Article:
When people talk about the weather in Formula 1, the first thing that comes to mind is the rain. Rain can turn races on their head and create plenty of drama.
But, it's a change in temperature which can cause a headache for the teams which is exactly what's set to happen at the Austrian Grand Prix.
Friday practice was a cool, cloudy affair with air temperatures reaching just 20 degrees celcius whilst the track temperature never went above the 33 degrees all day.
On Saturday during qualifying, conditions are expected to change dramatically as the air temperature hits 26 degrees. The sunnier conditions could cause the track temperature to reach 50 degrees or more which is what happened at the Styrian GP.
For perspective, a five degree change makes a massive difference in F1 so a 15+ degree difference on the track will be like starting from scratch once again.
The reason temperatures and sunlight have become so important is mainly due to the tyres. Pirelli's current tyre compounds are very sensitive, as many drivers have highlighted, and the optimal operating window is very narrow.
It's not what the teams want but it can throw up some surprises. After eight F1 rounds, most teams have worked out how to get the most from the Pirelli rubber but a change in conditions overnight will likely cause a reset.
All of the Friday running will almost become meaningless because the difference in conditions is so stark.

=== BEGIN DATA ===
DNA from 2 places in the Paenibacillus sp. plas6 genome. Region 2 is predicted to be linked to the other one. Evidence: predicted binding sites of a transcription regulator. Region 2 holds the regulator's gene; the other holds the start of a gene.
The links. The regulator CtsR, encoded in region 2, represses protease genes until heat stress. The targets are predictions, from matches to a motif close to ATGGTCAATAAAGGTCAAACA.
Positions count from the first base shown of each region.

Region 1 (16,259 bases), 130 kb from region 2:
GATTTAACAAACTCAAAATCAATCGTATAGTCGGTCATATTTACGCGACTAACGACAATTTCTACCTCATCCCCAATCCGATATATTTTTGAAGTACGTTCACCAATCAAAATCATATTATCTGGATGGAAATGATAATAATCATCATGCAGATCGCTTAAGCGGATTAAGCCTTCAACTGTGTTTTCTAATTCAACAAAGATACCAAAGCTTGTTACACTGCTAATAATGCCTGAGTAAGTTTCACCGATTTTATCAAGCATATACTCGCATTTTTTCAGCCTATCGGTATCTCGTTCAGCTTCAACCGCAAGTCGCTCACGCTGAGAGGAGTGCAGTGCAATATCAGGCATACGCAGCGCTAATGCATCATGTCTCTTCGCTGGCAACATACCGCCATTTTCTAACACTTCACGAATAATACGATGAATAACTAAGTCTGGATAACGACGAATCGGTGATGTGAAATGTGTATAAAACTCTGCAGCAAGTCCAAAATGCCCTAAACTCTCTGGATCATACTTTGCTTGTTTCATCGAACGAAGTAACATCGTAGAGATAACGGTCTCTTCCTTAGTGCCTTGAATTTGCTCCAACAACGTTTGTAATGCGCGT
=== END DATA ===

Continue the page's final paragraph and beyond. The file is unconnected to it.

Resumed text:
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At the Monaco GP, Lewis Hamilton was very competitive during Thursday practice. Fast forward to Saturday and the seven-time world champion had a shocking day.
He could not find the same performance and speed that his teammate Valtteri Bottas had and qualified down in seventh despite trying various setups and trialling multiple tyre warm-up programs.
Nothing worked and everything Mercedes had learned on Thursday in Monte Carlo did not matter for when it mattered most. The warmer conditions in Austria might not create the same astonishing results that happened in Monaco with Hamilton, but it could shake up the pecking order.
Mercedes headed the way in FP2 with a 1-2, but that could all change on Saturday if the world champions have set their car up to be strong under cooler temperatures.
The difference between Hamilton and Aston Martin's Lance Stroll in fourth was over six tenths of a second, but things could be much closer between the top two teams and the rest of the field come qualifying.
It was the C5 tyre that was used in Monaco and the teams do not have as much experience on Pirelli's softest tyre compared to other compounds because it has only been used on two occasions prior to this weekend's Austrian GP.
"The softer tyre compounds make a big difference," Bottas told the press. "It feels like the tyres are holding on better in the long-runs and I think the temperatures will be quite variable over the weekend so let's see what effect that has on the tyres."
This statement from Bottas is not the most exciting thing an F1 driver has said this week, but it's an important one.
The effect that the conditions have on the tyres has the potential to be substantial. Whilst rain often creates brilliant on-track action, with the drivers sliding around as they try to avoid going over the limit, the simple factor of a sudden rise or fall in temperatures can create its own havoc.
It's time for the latest episode of our new Formula 1 podcast, with F1 journalists Dieter Rencken and Thomas Maher discussing Max Verstappen's ever increasing championship lead, and whether Mercedes can turn things around over the next few races..